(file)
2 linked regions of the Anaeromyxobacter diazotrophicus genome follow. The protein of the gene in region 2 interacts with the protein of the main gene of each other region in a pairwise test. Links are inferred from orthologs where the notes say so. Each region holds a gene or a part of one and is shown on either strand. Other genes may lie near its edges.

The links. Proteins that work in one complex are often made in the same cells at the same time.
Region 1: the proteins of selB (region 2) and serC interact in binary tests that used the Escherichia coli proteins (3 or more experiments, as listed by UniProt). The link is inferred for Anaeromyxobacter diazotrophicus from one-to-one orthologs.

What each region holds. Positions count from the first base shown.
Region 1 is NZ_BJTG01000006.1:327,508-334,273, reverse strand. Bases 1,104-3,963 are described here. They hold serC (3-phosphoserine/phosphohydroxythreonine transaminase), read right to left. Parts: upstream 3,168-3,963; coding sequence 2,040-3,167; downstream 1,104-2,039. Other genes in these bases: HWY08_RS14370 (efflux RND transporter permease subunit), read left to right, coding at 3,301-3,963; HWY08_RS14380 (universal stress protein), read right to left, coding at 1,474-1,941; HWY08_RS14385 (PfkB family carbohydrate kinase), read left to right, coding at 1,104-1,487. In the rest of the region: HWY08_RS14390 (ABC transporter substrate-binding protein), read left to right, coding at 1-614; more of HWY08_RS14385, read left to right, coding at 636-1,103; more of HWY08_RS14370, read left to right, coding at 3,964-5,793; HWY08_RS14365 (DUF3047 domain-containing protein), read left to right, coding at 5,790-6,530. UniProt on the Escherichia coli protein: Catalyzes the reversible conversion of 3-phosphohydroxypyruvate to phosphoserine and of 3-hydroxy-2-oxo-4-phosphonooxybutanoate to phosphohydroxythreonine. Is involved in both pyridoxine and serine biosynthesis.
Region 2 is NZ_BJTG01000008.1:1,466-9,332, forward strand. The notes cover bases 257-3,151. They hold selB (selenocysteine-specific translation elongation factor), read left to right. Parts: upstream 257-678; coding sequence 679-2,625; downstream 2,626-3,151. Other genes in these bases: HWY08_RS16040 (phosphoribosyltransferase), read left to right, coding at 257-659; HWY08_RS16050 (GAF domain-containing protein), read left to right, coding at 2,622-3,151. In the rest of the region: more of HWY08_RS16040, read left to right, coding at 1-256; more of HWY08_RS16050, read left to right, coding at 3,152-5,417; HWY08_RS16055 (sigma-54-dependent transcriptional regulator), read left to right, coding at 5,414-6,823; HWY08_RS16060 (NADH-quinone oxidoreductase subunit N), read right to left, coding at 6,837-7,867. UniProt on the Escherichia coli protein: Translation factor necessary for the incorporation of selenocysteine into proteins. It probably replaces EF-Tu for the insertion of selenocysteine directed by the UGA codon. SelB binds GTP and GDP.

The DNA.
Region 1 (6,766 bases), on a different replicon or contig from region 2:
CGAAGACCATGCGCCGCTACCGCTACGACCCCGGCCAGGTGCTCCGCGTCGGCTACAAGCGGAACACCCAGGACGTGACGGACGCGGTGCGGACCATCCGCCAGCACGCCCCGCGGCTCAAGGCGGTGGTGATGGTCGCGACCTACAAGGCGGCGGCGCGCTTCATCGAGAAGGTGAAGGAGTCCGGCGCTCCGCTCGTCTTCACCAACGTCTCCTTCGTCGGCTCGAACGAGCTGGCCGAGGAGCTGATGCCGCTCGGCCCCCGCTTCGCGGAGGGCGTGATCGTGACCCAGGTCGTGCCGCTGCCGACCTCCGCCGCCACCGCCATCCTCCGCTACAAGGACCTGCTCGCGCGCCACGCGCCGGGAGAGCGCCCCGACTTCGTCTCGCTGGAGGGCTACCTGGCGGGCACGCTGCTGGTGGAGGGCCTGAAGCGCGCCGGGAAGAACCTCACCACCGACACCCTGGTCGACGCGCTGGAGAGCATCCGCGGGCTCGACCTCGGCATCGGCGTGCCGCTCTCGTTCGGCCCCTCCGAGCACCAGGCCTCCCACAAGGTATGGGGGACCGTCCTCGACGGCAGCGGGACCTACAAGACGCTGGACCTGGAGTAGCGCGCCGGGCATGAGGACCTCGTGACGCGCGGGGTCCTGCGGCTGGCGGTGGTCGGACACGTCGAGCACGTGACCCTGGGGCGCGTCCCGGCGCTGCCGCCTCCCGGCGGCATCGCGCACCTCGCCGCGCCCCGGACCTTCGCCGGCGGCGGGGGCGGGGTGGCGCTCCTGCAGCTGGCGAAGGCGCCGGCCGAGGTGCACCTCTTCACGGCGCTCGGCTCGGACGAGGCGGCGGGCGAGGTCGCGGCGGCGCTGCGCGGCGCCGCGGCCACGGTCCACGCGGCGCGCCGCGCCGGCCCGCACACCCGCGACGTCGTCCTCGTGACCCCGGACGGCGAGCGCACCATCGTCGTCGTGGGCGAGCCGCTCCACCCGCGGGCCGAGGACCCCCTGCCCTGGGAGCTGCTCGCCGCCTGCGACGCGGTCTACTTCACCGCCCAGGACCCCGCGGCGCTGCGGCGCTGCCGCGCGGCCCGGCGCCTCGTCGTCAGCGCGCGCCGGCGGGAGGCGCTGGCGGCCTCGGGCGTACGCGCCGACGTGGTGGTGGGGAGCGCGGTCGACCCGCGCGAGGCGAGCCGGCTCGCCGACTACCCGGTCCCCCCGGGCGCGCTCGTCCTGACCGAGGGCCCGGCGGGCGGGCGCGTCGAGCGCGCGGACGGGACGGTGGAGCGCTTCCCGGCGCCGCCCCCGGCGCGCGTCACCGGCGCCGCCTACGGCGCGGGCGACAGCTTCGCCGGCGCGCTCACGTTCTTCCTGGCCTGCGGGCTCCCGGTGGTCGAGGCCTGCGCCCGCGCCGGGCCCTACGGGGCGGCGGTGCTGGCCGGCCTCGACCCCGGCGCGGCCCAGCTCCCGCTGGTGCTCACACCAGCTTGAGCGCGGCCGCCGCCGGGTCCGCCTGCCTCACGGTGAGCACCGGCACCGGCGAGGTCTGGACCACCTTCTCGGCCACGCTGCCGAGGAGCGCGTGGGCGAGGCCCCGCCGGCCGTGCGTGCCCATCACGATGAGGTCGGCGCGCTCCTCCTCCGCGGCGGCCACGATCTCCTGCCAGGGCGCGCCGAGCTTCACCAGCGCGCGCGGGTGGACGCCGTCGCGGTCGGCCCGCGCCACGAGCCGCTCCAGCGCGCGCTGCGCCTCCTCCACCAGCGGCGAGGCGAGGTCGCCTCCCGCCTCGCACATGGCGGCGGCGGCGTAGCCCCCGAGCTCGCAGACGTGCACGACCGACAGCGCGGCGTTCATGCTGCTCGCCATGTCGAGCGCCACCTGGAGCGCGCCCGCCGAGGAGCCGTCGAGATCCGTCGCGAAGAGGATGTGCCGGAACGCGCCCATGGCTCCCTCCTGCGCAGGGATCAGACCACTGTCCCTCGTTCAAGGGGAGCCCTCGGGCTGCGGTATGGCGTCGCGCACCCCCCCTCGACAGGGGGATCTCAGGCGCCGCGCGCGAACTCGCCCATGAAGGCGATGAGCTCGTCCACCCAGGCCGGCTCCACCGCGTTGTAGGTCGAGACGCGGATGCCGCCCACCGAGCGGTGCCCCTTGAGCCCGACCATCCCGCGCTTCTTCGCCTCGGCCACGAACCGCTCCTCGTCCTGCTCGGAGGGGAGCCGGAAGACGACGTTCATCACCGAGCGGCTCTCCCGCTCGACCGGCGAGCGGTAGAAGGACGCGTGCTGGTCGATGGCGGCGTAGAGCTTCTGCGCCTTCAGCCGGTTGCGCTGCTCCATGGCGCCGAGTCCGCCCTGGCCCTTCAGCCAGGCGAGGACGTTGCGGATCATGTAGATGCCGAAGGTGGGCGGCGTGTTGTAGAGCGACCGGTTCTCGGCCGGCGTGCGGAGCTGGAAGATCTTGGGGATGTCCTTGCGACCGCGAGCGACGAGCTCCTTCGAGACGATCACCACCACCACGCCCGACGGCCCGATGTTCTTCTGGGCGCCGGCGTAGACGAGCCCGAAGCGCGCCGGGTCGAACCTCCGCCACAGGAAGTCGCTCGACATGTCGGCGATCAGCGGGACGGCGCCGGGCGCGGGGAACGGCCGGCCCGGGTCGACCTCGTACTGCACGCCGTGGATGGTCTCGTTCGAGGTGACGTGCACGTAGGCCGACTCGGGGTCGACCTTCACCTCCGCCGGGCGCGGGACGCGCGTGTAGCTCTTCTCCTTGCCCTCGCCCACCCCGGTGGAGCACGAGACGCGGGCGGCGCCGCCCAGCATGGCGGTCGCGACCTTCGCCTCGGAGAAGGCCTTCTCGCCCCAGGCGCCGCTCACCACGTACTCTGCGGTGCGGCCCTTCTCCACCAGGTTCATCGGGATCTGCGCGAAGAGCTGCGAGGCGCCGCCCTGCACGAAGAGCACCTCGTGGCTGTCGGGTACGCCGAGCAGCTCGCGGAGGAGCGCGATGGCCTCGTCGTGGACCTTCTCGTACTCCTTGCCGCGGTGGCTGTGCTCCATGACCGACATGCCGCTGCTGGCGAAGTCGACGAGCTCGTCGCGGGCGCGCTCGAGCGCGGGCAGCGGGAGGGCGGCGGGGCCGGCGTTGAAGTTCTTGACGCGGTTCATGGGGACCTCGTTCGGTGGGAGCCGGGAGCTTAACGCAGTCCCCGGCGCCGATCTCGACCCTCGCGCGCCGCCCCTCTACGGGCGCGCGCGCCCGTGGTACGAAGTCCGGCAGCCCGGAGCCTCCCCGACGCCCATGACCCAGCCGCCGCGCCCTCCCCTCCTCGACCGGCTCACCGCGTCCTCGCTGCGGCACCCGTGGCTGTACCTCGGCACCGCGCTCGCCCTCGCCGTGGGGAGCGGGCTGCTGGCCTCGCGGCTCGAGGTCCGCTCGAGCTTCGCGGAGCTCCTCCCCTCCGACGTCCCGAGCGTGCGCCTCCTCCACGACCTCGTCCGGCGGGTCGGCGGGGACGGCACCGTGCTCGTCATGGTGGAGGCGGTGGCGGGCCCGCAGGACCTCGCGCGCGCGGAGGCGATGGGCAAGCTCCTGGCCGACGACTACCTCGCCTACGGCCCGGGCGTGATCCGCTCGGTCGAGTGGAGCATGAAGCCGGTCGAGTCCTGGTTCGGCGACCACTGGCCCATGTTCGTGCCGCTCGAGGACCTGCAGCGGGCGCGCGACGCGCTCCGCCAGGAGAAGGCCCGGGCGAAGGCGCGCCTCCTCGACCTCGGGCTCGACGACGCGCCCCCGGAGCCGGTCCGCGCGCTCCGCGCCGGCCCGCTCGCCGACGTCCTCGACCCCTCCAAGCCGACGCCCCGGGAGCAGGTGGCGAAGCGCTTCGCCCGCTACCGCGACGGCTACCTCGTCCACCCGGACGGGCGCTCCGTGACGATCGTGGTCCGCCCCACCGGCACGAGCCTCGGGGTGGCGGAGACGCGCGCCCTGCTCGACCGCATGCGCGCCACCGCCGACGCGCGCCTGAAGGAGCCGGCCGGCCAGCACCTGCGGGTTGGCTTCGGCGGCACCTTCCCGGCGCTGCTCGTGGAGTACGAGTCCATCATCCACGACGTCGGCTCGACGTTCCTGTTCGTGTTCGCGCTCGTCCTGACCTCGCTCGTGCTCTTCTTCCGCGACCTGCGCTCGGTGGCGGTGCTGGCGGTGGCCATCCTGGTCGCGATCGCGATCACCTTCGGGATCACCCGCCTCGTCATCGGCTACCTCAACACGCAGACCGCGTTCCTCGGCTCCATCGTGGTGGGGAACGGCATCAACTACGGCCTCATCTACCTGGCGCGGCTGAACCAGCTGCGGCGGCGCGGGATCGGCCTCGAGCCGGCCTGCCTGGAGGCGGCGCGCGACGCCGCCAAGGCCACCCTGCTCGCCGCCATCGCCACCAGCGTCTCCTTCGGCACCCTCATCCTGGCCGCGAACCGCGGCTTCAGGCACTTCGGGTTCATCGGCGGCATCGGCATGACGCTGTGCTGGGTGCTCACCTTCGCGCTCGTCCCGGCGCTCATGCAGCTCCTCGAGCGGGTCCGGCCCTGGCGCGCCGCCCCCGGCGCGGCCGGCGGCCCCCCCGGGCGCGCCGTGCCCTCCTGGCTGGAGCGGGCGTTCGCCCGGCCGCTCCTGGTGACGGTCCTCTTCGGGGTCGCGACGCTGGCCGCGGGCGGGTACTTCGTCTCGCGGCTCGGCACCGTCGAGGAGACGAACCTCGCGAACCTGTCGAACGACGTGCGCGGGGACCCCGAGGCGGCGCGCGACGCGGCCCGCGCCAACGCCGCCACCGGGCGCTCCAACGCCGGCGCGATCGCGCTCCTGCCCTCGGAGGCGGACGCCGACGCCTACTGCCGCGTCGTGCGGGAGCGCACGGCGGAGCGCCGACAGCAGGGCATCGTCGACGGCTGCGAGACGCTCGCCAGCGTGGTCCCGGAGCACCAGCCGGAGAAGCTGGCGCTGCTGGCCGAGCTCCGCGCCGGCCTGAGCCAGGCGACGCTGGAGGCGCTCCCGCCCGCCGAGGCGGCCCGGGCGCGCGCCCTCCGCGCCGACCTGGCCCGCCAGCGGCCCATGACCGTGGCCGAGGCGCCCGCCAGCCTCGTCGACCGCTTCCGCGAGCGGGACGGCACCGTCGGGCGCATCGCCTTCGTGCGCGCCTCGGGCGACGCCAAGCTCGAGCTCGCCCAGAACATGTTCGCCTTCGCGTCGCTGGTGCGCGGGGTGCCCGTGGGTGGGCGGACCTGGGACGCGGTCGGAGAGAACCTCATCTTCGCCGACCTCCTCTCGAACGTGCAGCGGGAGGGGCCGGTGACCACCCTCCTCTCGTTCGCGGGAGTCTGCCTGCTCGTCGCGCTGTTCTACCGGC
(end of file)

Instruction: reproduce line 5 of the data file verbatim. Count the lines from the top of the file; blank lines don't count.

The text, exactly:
Region 1 is NZ_BJTG01000006.1:327,508-334,273, reverse strand. Bases 1,104-3,963 are described here. They hold serC (3-phosphoserine/phosphohydroxythreonine transaminase), read right to left. Parts: upstream 3,168-3,963; coding sequence 2,040-3,167; downstream 1,104-2,039. Other genes in these bases: HWY08_RS14370 (efflux RND transporter permease subunit), read left to right, coding at 3,301-3,963; HWY08_RS14380 (universal stress protein), read right to left, coding at 1,474-1,941; HWY08_RS14385 (PfkB family carbohydrate kinase), read left to right, coding at 1,104-1,487. In the rest of the region: HWY08_RS14390 (ABC transporter substrate-binding protein), read left to right, coding at 1-614; more of HWY08_RS14385, read left to right, coding at 636-1,103; more of HWY08_RS14370, read left to right, coding at 3,964-5,793; HWY08_RS14365 (DUF3047 domain-containing protein), read left to right, coding at 5,790-6,530. UniProt on the Escherichia coli protein: Catalyzes the reversible conversion of 3-phosphohydroxypyruvate to phosphoserine and of 3-hydroxy-2-oxo-4-phosphonooxybutanoate to phosphohydroxythreonine. Is involved in both pyridoxine and serine biosynthesis.